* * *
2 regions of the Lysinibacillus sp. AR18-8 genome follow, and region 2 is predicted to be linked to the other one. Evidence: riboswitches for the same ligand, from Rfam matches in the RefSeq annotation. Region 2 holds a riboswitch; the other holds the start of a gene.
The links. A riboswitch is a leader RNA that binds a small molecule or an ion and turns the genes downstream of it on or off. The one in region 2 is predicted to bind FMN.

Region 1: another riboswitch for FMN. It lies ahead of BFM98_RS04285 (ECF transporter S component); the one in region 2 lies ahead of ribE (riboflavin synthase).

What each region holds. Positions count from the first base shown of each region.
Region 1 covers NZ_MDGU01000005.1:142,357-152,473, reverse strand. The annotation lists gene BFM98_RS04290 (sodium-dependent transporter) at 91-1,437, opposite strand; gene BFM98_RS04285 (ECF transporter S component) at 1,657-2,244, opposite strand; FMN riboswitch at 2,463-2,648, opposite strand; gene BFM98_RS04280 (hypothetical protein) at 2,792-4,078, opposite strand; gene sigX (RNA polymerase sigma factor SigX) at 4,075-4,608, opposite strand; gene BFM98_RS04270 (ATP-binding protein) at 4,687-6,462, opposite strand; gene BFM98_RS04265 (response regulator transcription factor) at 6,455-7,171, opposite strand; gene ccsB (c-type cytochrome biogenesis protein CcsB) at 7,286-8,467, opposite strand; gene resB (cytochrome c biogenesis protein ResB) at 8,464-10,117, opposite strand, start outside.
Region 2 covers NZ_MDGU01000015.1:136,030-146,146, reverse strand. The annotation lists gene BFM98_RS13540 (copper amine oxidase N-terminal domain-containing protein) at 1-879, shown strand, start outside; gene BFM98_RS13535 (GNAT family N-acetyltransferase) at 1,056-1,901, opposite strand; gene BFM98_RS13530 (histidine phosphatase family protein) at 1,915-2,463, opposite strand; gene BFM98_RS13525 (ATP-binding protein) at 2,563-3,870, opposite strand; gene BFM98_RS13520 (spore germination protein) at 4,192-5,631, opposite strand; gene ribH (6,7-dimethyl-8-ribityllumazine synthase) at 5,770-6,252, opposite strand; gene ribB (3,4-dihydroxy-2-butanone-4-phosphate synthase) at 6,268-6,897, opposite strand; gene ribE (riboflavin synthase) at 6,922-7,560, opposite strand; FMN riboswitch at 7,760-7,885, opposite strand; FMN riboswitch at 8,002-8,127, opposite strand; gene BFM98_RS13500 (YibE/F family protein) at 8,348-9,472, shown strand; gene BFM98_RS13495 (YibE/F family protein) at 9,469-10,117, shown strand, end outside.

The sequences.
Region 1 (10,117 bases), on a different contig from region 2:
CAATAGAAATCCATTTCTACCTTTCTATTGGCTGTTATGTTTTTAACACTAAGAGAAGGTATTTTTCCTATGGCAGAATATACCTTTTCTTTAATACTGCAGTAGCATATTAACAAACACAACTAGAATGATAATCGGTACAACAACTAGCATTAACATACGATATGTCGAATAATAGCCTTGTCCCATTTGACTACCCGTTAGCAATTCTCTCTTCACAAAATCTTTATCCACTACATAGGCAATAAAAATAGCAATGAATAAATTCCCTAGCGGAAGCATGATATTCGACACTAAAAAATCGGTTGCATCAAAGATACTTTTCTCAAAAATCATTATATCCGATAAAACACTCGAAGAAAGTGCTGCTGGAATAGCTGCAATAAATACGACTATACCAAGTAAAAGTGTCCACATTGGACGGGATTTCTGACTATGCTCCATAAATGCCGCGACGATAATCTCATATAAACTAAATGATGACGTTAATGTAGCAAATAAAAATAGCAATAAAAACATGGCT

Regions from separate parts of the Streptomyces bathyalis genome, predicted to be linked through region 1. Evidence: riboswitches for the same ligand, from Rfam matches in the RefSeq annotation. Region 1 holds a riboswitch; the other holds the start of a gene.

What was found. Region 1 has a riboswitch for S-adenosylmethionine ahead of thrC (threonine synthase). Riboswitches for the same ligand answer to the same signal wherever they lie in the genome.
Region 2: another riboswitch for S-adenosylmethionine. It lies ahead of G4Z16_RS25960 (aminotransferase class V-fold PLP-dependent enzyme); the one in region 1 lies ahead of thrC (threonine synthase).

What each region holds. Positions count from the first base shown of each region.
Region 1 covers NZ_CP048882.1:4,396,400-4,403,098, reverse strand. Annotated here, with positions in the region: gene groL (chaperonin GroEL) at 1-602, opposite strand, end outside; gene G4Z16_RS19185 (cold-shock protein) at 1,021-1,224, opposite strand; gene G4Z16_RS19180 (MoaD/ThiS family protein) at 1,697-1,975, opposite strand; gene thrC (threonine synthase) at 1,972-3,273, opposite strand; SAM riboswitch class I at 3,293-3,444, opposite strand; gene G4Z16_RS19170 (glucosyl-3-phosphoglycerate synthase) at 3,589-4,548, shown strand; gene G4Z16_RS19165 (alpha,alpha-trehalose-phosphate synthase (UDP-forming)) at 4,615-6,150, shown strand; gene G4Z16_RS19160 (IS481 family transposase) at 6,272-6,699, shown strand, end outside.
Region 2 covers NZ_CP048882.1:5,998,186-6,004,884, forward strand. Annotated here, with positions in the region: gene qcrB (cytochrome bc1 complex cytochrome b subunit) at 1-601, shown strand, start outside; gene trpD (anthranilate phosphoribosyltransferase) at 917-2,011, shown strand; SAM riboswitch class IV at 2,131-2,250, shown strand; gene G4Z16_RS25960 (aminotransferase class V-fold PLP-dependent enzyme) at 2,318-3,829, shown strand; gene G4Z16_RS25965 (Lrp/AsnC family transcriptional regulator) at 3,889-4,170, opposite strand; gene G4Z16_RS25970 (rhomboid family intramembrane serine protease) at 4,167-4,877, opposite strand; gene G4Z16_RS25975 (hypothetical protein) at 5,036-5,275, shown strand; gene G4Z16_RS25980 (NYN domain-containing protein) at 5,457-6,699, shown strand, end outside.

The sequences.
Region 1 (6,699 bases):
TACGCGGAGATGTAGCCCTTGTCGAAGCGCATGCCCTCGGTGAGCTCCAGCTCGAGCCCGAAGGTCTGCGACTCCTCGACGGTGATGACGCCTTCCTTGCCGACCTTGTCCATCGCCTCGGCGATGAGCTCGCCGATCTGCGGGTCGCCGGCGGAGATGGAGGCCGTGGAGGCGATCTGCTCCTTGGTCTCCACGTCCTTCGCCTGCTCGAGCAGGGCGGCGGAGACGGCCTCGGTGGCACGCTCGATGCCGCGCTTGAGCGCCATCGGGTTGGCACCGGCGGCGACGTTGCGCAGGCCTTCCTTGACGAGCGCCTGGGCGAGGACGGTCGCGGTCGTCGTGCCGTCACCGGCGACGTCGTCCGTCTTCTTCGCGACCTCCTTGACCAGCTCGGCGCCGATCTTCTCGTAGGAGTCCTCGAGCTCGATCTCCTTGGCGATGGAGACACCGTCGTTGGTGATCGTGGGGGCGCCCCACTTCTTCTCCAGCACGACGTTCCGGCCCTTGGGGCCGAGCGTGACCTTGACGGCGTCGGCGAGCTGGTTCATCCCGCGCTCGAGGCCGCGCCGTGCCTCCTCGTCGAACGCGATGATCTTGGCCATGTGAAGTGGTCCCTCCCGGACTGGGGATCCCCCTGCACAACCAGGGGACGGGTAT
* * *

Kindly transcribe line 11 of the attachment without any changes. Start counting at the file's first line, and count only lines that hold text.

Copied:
What was found. Region 1 has a riboswitch for S-adenosylmethionine ahead of thrC (threonine synthase). Riboswitches for the same ligand answer to the same signal wherever they lie in the genome.